The Metal Gear Diaries #4: Snake On A Boat


The setup for these posts is simple: I’ve never played a Metal Gear Solid game before, and I want to change that. I’m going to be writing my on-going reactions to the games as I go, and sharing them with the world. The Metal Gear Diaries are somewhere between a full critical essay and twitter gut responses, and will form an honest document of my shock, frustration and surpise at the events of, say it with me now, “Metal Gear?!” They will be packed with spoilers for all Metal Gear games!

Last time, we completed Metal Gear Solid: The Twin Snakes. I played on Very Easy, touristing my way through the game, ingesting the ridiculousness that is the story, and I enjoyed it even more than I expected to. The combination of goofiness and earnestness is exactly what I’m looking for in a good work of genre fiction, and even though it took me forever to play it, I enjoyed it immensely and I’m so glad that I did!

Today, we move on, to the sequel, the Metal Gear game that goes all the way to the white house. I think. Maybe everything I’ve heard about Metal Gear Solid #2 is wrong and you play as Snake the whole time. Maybe this is a double troll.

Knowing what I know about Kojima, I wouldn’t rule it out.

Mission Briefing

By the end of The Twin Snakes, I felt like I understood what Metal Gear Solid was, I understood its rhythms and its designs, and I didn’t think I’d be put off by trying to play it as an actual video game. So this time, I’m selecting normal, and I’m not using a guide. How this will affect my appreciation, I dunno yet, and maybe I’ll have to start again when I realise just how bad at game I truly am. But if nothing else, it will be interesting to try to play the series in such a way as I move forward.

In terms of the information I have going in, I actually know the least about Sons of Liberty. I know you play as Raiden, I know (or I think?) the ending has something to do with AIs ruling the world in the White House and it’s meant to be a ridiculous mindfuck? But the lack of context for any of the information I have about MGS2 is astounding, compared to my knowledge of the settings and characters of 3 and 4.

I couldn’t be more excited! Let’s do this. Come along with me on this journey to save the world from the menace, of Metal Gear…

Invisible Goldeneye

Immediately, Sons of Liberty plants its flag as a more confident game than its predecessor. I’m going from Twin Snakes, and this already feels like an astounding leap so I can’t imagine what this would have been like for Joe ‘I ❤ Metal Gear’ Bloggs back in 2001. Specifically I mean the initial cutscene, which sacrifices the immediate exposition dumps that defined the writing in the original for tone-building, beginning with a long voiceless sequence of Snake boarding the Tanker.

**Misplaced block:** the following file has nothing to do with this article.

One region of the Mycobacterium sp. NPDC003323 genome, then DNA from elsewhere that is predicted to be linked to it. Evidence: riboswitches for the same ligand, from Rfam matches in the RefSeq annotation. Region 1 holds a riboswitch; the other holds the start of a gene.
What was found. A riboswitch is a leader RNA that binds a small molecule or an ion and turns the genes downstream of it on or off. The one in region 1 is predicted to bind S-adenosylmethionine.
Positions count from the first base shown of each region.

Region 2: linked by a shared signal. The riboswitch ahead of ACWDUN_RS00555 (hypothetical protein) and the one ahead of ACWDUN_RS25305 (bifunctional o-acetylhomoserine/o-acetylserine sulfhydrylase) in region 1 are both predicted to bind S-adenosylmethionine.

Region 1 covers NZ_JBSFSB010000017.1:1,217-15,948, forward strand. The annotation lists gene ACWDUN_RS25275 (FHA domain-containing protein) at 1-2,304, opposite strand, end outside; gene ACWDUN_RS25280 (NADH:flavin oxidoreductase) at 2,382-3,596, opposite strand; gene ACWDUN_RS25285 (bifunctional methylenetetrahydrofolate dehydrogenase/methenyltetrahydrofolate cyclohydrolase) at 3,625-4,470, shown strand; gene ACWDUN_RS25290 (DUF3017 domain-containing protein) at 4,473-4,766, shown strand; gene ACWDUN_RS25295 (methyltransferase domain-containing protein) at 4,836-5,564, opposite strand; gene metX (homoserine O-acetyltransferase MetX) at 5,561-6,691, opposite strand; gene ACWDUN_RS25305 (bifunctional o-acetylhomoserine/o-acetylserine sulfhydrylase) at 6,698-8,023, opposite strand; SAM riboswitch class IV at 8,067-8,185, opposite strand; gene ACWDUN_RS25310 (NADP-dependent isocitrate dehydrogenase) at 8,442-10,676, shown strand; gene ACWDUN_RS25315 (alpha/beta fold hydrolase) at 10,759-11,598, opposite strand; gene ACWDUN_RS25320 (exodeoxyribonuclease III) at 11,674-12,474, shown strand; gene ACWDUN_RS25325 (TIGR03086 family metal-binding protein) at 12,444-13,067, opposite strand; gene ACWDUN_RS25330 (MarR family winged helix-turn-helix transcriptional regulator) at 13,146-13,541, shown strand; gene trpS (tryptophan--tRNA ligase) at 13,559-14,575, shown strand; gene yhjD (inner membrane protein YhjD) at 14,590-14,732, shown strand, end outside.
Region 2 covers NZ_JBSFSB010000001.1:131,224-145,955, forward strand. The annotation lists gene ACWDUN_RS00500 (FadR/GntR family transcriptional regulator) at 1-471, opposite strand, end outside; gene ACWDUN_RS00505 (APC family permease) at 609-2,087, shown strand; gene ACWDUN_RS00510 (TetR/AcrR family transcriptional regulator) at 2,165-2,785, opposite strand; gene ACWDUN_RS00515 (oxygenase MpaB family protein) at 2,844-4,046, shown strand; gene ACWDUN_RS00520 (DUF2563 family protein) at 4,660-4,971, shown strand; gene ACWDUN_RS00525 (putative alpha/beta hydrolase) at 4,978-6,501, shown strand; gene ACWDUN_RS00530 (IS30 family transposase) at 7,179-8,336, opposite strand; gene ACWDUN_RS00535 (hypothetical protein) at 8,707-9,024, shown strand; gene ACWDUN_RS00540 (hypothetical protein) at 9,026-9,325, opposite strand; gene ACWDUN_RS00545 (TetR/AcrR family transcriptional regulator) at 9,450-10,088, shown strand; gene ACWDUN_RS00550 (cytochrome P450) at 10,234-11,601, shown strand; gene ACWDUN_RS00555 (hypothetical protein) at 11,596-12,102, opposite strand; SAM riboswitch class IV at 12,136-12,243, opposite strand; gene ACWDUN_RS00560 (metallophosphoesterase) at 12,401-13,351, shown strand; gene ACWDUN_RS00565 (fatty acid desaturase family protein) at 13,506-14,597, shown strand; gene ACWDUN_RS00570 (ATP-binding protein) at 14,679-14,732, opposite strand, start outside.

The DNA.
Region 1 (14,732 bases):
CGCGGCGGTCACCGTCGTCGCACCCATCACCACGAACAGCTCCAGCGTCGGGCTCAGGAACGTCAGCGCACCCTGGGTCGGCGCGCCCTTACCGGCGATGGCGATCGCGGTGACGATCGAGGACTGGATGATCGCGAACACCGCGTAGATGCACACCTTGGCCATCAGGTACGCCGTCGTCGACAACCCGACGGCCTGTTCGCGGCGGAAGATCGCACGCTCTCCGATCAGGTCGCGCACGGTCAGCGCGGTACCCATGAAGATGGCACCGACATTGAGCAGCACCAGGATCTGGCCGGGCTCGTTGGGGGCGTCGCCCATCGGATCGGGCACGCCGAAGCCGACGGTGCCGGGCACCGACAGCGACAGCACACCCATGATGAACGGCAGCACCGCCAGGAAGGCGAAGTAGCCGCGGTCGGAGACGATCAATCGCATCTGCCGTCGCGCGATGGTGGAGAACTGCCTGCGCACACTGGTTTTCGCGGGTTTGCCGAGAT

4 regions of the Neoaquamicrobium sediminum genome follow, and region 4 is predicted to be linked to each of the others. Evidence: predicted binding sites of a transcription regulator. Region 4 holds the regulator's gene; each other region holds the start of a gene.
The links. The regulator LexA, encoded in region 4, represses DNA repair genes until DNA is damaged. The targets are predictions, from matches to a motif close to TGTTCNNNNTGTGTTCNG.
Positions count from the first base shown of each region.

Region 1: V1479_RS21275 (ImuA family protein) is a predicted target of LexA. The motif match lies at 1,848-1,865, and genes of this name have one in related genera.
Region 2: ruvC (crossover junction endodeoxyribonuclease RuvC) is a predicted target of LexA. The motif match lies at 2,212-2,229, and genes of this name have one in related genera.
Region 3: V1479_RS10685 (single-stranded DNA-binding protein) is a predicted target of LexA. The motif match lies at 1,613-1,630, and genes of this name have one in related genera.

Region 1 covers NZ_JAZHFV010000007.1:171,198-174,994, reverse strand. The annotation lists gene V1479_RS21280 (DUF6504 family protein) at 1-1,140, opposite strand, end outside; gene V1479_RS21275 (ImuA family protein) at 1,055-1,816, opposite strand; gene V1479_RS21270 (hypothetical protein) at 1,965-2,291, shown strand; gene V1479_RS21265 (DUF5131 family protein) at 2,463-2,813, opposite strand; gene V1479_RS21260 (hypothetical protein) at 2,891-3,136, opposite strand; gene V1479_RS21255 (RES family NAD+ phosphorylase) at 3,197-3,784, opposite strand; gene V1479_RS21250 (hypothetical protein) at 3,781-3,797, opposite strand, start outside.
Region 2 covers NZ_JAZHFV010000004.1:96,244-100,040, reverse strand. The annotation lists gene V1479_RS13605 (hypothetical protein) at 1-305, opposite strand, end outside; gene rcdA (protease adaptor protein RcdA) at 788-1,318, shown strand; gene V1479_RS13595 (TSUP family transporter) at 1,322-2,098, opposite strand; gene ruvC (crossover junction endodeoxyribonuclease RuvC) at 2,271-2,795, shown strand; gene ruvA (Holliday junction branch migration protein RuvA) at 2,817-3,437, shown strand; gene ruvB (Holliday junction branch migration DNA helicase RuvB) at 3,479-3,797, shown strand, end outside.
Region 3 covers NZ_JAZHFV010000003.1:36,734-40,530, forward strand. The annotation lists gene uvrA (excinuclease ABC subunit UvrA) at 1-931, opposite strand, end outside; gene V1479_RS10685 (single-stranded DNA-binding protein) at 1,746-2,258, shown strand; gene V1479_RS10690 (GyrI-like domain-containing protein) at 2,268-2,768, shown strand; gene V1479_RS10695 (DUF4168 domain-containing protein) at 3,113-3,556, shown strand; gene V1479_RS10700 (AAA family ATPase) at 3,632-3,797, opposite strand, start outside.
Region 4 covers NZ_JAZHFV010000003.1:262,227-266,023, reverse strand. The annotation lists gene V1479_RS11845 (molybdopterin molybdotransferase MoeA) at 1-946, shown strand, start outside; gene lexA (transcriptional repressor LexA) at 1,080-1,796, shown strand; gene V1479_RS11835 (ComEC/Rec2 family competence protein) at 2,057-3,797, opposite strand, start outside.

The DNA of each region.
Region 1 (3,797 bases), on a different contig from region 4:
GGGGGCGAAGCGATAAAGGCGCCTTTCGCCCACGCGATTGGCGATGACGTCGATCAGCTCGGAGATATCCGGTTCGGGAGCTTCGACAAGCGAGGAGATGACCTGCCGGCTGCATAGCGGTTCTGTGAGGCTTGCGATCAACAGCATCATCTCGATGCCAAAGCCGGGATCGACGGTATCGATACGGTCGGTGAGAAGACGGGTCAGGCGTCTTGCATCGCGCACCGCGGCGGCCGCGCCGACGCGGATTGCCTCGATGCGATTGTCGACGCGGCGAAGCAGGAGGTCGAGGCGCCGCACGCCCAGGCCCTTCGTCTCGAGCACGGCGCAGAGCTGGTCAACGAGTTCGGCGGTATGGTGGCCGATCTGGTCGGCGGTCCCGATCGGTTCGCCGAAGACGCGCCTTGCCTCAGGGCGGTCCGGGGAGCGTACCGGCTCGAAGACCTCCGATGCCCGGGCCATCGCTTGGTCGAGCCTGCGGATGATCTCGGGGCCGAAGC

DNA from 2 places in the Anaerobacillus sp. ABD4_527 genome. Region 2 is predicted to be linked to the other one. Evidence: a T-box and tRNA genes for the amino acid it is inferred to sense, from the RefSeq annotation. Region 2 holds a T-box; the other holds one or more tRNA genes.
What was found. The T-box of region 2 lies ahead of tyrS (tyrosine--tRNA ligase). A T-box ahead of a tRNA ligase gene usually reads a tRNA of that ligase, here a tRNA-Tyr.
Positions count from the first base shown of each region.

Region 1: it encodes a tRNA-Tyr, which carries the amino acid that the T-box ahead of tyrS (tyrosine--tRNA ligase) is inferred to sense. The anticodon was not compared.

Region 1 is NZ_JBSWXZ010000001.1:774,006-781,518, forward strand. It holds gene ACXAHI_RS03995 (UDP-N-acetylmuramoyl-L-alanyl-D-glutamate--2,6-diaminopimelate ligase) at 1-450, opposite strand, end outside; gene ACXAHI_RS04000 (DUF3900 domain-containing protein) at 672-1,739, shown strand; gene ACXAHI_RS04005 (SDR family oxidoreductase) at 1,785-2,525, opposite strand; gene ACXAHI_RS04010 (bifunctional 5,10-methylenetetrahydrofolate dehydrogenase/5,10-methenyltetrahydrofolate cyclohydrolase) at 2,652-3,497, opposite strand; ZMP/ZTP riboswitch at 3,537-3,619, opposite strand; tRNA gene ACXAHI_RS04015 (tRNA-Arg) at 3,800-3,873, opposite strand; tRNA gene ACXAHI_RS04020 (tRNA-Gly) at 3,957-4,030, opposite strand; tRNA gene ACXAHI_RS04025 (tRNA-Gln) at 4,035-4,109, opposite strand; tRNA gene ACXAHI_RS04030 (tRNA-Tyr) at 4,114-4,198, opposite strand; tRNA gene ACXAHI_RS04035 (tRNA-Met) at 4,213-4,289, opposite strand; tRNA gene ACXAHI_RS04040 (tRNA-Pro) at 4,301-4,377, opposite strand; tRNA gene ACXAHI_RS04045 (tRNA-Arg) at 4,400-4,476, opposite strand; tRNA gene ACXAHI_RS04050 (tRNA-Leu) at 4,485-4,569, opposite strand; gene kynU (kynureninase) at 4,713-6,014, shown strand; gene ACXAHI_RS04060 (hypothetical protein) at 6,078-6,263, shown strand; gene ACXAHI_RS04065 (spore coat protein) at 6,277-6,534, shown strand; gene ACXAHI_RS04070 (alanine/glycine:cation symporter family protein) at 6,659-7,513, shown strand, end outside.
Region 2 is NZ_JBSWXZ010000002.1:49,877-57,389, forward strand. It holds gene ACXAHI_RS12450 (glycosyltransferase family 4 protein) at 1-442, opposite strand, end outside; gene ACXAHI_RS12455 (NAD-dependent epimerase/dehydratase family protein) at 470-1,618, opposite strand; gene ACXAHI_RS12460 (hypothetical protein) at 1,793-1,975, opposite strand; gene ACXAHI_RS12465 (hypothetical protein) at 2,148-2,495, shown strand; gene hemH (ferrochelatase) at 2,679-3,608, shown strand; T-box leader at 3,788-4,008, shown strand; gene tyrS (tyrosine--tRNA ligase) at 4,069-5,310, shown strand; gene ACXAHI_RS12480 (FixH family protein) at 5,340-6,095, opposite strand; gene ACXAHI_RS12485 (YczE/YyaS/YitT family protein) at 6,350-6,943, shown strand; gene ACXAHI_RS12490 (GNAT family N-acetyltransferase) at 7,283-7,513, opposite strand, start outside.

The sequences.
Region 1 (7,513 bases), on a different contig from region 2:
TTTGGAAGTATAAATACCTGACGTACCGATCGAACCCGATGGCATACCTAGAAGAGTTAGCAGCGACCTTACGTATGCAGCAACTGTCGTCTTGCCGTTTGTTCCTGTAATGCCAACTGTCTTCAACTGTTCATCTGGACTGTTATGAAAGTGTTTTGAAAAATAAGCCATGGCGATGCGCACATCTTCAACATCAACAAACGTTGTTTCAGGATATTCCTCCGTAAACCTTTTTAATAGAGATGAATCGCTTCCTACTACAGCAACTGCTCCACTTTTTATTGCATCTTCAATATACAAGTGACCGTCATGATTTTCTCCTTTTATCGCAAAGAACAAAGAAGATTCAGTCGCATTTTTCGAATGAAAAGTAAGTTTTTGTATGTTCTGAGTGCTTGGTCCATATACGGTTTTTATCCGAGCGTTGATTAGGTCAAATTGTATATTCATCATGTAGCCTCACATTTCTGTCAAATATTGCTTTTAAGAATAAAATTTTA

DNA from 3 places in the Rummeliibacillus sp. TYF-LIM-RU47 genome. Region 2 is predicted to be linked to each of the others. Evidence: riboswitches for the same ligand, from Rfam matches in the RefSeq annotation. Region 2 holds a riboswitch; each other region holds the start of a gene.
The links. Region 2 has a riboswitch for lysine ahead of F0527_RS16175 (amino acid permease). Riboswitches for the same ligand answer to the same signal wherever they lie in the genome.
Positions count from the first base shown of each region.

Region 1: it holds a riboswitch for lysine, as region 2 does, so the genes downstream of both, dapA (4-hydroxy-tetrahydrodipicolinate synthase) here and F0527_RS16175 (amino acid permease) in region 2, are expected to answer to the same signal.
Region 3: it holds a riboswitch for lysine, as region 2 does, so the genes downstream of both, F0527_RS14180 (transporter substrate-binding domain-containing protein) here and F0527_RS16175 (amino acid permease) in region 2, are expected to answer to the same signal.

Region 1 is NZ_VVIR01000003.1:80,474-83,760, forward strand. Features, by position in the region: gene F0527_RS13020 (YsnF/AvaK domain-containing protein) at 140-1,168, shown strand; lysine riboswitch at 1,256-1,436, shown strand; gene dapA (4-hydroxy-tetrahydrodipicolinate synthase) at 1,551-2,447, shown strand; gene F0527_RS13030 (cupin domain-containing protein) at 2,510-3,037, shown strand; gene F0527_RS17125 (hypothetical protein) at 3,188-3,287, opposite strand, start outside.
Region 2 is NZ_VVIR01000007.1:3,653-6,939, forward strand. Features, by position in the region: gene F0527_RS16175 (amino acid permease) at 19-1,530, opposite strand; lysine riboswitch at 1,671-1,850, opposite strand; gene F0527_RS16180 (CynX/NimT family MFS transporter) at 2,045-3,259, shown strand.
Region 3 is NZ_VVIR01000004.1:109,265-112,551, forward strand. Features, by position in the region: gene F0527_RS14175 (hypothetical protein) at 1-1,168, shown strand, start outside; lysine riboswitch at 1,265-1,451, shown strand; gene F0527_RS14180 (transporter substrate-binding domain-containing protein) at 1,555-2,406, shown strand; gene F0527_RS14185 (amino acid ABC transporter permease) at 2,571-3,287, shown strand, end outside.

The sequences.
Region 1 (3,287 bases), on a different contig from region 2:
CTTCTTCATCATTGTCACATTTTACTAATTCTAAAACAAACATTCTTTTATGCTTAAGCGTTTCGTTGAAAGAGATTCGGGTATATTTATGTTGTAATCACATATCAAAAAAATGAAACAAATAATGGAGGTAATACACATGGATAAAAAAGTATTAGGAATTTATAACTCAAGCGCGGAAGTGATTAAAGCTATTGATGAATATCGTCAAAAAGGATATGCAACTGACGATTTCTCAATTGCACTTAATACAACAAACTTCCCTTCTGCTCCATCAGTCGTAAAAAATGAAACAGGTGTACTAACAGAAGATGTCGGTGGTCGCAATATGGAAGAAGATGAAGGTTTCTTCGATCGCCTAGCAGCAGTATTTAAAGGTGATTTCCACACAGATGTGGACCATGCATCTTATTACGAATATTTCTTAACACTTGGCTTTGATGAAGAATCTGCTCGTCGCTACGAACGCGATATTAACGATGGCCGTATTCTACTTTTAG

It feels like a real leap not just in technical ability, although that is certainly a part of it, but in cinematic craft. Being able to make a scene where a man just walks for two minutes interesting is difficult, and Kojima’s team pull it off with flying colours. It works, so that by the time Otacon does come in to give me my exposition dump, my reaction is pretty much “hell yeah that guy!”

I’m so happy that Sons of Liberty – at least in this introductory segment – centres itself around the banter between Otacon and Snake. It’s so clearly the central relationship of that first game, and it brings a smile to my face to see Otacon doing well for himself, and still working with his best friend in the whole wide world, David. But while it was delightful to see the team back together, it was also explicitly fanservice-y in a way I wasn’t expecting. Everything people have told me about Sons of Liberty specifically positions it as a middle finger to the fanbase, but presumably that comes later, and this is setting people up for a fall?

That’s possibly the thing I’m most interested to discover about this game – why do people hate it? I know why people love it, and I expect to fall into that camp, but I don’t want to write off those who find it a dishonest or shitty sequel as approaching the series in the wrong way. I want to understand without dismissing, because I know that perspective is common enough as to have some validity, right? We’ll see.

Anyway one more thing I just want to note: “every dotcom has their own Metal Gear” is the best line in anything ever and also wtf and also lol and also let’s do this.

Let’s play some damn Metal Gear.

Snake On A Boat

Here’s what I have learned from playing an hour and a half of Metal Gear Solid 2: Sons of Liberty™ on normal without a guide: Metal Gear is not an easy game.